Diets high in ultra-processed foods like sugary breakfast cereals, frozen dinners, and certain luncheon meats can increase the risk of developing obesity and chronic disease. This risk is linked to the specific processes of food preparation, the ingredients involved, and the displacement of healthier, minimally processed foods. However, not all packaged foods are ultra-processed; some, like canned vegetables and whole grain pasta, can be healthy. Ultra-processed foods typically contain many ingredients that are not common in home kitchens and have long shelf-lives, signaling their high level of processing. Research has found that ultra-processed foods and drinks, along with processed foods, could increase the risk of chronic disease. Furthermore, other studies have found positive associations between ultra-processed foods and cardiovascular disease and death.

Inflammatory Oils and Chronic Illness

The consumption of inflammatory oils can contribute to chronic illnesses, with unhealthy fats posing risks to overall health. When unhealthy fats, especially those high in trans fats, are consumed - even in seemingly insignificant amounts - they can increase the risk of cancer, inflammation, cardiovascular disease, and diabetes. Oils used in restaurants or pre-packaged foods are often cheaper, less health-promoting types, such as soybean, palm, and canola oils. Furthermore, the manner in which these oils are used, often in high-heat cooking methods, can negatively affect their nutritional properties. Therefore, it's important to be mindful of not only the types of oils we consume but also how they are prepared in our foods. Making healthier choices, such as cooking with oils like olive, coconut, or avocado oil which tolerate heat well, and integrating raw plant-based oils like flaxseed into our diets, can be beneficial in promoting better health.

Processed Sugar and Chronic Illness

Excessive sugar consumption, significantly exceeding the daily recommended amounts, has escalated globally, resulting in a rise in chronic diseases like cardiovascular disease, diabetes, obesity, liver disease, cognitive disorders, and dental caries. High sugar intake rapidly spikes blood sugar levels, overstimulating insulin release, which can lead to energy crashes and metabolic disorders. Unlike simple sugars, complex carbohydrates provide a slower, more sustainable energy release and are nutrient-rich. Processed sugars negatively impact various health aspects, notably gut, cardiovascular, metabolic, and brain health. With sugar implicated in several conditions, from cardiovascular diseases to Alzheimer's disease (identified as "type 3 diabetes") and cancer, a conscious reduction in sugar consumption is imperative. Prioritizing whole foods and fiber while limiting processed sugars can significantly reduce the risk of chronic diseases and enhance overall health.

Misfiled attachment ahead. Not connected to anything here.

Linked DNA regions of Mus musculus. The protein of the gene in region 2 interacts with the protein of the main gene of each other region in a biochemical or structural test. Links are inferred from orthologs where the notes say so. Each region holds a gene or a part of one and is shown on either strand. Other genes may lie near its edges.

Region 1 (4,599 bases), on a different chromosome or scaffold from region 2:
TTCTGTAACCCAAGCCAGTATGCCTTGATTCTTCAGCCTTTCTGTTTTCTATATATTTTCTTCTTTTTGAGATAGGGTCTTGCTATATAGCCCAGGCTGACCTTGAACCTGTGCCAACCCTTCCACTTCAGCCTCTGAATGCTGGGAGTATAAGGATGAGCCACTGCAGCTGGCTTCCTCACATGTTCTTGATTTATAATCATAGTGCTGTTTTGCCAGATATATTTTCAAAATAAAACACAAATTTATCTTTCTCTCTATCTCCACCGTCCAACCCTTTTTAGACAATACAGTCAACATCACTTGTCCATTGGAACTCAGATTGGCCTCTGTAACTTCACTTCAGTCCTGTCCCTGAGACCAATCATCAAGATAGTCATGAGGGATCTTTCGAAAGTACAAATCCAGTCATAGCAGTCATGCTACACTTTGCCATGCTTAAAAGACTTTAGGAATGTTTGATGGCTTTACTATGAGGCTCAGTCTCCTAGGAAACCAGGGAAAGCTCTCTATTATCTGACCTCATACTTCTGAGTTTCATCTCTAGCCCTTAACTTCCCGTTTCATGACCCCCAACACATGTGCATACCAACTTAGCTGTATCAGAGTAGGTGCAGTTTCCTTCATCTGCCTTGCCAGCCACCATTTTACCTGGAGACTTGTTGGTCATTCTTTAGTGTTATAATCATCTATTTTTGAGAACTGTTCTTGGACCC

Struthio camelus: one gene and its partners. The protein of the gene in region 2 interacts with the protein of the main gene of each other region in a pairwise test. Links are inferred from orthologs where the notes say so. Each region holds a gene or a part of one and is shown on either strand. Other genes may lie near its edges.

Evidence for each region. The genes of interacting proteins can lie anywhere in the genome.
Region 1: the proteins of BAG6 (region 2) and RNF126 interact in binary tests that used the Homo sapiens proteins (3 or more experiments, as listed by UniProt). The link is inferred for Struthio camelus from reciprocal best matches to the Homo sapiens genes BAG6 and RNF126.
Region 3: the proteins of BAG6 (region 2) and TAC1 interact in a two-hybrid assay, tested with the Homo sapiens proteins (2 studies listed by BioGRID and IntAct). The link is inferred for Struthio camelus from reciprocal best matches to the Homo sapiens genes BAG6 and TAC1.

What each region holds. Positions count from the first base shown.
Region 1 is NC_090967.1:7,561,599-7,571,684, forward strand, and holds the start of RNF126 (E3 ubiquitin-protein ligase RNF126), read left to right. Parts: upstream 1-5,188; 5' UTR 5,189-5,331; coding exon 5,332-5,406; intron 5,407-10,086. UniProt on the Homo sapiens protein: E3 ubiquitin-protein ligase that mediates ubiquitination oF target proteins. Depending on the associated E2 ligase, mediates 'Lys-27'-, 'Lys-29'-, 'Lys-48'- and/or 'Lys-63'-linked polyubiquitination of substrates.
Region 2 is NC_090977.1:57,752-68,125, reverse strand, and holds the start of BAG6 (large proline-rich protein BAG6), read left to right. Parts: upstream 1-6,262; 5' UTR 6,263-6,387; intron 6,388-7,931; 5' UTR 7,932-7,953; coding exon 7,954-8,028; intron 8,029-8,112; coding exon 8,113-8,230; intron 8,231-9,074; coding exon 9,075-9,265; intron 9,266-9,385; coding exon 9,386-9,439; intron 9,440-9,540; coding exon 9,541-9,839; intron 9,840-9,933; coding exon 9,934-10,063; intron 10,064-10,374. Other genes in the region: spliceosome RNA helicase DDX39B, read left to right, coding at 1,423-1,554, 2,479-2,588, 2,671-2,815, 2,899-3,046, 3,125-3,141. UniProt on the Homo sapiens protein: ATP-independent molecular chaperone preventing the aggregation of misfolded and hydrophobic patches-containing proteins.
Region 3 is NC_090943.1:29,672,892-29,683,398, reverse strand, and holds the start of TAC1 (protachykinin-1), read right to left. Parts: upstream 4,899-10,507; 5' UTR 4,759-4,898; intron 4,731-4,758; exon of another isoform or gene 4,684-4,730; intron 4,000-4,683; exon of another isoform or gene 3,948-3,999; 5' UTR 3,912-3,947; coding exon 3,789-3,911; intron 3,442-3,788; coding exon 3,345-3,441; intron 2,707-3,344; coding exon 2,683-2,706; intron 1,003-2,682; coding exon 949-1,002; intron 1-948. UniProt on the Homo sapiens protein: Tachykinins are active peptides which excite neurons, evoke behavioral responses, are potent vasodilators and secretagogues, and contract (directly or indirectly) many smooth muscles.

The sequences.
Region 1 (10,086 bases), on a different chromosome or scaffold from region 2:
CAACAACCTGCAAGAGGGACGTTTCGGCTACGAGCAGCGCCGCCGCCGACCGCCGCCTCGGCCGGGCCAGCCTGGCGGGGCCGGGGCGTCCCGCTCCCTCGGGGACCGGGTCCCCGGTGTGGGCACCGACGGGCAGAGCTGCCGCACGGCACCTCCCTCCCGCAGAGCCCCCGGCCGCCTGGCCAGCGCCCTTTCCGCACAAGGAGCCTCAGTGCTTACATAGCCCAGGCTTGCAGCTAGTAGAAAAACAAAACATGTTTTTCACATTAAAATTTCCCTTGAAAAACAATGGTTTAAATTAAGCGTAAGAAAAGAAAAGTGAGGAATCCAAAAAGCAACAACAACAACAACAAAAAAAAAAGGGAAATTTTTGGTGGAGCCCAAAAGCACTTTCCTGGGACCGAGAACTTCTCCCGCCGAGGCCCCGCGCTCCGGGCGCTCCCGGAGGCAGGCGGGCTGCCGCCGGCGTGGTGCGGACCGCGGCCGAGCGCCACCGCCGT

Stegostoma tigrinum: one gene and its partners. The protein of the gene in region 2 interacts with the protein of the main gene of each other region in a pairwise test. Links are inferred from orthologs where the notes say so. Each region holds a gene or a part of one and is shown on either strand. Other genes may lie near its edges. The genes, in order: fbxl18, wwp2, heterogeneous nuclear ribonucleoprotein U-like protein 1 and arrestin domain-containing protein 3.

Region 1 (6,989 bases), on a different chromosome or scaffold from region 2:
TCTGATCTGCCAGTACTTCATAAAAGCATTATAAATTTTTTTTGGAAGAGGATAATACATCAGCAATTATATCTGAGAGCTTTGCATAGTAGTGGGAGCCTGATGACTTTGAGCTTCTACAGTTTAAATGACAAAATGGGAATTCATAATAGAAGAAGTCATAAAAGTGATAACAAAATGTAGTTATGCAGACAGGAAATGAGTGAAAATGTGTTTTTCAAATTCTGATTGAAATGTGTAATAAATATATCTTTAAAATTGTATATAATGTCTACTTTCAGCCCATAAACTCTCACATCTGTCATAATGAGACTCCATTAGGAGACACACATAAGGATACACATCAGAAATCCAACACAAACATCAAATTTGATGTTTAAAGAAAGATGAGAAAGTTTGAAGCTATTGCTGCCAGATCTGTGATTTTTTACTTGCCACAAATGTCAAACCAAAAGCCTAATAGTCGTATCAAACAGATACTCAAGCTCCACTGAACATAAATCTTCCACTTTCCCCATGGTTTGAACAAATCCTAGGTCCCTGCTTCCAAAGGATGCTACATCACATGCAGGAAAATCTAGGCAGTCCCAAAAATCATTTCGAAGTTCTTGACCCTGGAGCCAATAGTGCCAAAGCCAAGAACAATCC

Functional Medicine Labs to Help Individualize Treatment for Patients With Chronic Illness

Several functional medicine labs can help to individualize treatment for patients seeking to better manage or prevent chronic illness.

DNA Diet Test

The DNA Diet test offered by DNALife uses genetic profiling to provide personalized diet recommendations for patients dealing with chronic illnesses. By examining genes associated with the metabolism, absorption, and storage of fats and carbohydrates, this test guides the creation of an individualized nutritional strategy, which can be important for managing and potentially preventing chronic diseases.

GI-MAP Zonulin Test

The GI-MAP Zonulin test by Diagnostic Solutions offers a comprehensive overview of gut health, a vital component in chronic disease management. It assesses the gut microbiome, possible pathogens, and zonulin levels, a marker for gut permeability. The results can aid in customizing treatments aimed at restoring gut health and improving overall health outcomes in patients with chronic illnesses.

Micronutrient Testing

SpectraCell's Micronutrient test enables healthcare practitioners to design personalized dietary and supplemental strategies aimed at improving a patient's nutrient status. By determining nutrient deficiencies, this test gives insights into the individual's unique biochemical needs. Chronic diseases, often exacerbated by poor nutrition and high consumption of ultra-processed foods, can be better managed through the individualized dietary and supplemental interventions informed by this test.

Food Sensitivity Testing